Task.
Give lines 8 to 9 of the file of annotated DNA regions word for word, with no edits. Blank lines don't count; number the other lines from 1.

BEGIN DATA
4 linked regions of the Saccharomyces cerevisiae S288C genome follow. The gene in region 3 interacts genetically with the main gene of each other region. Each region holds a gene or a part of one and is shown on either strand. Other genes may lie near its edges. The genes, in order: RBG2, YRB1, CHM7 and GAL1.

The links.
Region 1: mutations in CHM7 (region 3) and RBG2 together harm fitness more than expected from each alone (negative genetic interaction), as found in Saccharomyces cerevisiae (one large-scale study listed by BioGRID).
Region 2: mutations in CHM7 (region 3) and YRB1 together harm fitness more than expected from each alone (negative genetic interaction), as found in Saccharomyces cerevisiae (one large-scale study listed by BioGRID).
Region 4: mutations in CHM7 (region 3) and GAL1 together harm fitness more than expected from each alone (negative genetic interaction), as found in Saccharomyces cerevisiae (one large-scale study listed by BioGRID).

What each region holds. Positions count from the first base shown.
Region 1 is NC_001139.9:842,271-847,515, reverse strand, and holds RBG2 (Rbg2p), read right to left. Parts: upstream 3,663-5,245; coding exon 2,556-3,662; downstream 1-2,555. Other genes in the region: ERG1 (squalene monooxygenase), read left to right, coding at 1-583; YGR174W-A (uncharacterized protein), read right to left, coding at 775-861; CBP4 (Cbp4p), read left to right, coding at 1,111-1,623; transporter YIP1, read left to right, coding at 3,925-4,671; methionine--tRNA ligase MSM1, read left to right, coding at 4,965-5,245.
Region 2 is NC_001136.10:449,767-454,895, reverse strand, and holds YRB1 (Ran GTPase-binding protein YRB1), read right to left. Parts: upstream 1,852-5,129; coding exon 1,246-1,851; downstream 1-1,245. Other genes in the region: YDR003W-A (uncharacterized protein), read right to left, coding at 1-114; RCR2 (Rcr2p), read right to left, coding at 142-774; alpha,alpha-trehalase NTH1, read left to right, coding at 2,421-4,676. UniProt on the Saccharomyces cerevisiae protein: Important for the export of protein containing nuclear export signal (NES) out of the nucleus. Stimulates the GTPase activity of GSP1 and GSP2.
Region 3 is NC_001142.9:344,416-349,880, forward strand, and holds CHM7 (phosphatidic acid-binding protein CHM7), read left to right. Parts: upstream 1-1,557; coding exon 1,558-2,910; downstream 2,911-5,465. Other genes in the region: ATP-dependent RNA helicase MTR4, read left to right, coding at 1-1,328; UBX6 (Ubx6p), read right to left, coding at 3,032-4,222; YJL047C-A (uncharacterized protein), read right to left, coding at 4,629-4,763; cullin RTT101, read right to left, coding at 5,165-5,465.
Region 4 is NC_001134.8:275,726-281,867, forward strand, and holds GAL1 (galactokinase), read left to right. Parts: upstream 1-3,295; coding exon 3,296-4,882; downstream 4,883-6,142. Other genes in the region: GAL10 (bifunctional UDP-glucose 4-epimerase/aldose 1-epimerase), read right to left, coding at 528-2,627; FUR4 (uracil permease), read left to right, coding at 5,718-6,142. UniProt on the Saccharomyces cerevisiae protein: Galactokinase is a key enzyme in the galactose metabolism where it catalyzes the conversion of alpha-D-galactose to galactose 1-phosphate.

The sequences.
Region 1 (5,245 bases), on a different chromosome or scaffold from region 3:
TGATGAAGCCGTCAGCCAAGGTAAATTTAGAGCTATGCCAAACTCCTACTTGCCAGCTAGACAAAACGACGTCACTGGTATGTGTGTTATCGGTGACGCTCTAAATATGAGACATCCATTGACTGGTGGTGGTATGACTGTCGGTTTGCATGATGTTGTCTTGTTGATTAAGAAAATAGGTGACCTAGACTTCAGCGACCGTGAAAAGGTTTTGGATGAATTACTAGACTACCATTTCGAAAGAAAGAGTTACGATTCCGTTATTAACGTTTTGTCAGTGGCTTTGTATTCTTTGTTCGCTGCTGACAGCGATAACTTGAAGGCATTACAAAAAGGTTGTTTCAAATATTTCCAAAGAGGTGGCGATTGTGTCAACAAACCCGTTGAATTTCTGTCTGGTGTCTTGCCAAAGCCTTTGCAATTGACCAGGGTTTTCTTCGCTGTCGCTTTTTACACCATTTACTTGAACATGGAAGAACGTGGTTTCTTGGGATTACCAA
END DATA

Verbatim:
Region 2 is NC_001136.10:449,767-454,895, reverse strand, and holds YRB1 (Ran GTPase-binding protein YRB1), read right to left. Parts: upstream 1,852-5,129; coding exon 1,246-1,851; downstream 1-1,245. Other genes in the region: YDR003W-A (uncharacterized protein), read right to left, coding at 1-114; RCR2 (Rcr2p), read right to left, coding at 142-774; alpha,alpha-trehalase NTH1, read left to right, coding at 2,421-4,676. UniProt on the Saccharomyces cerevisiae protein: Important for the export of protein containing nuclear export signal (NES) out of the nucleus. Stimulates the GTPase activity of GSP1 and GSP2.
Region 3 is NC_001142.9:344,416-349,880, forward strand, and holds CHM7 (phosphatidic acid-binding protein CHM7), read left to right. Parts: upstream 1-1,557; coding exon 1,558-2,910; downstream 2,911-5,465. Other genes in the region: ATP-dependent RNA helicase MTR4, read left to right, coding at 1-1,328; UBX6 (Ubx6p), read right to left, coding at 3,032-4,222; YJL047C-A (uncharacterized protein), read right to left, coding at 4,629-4,763; cullin RTT101, read right to left, coding at 5,165-5,465.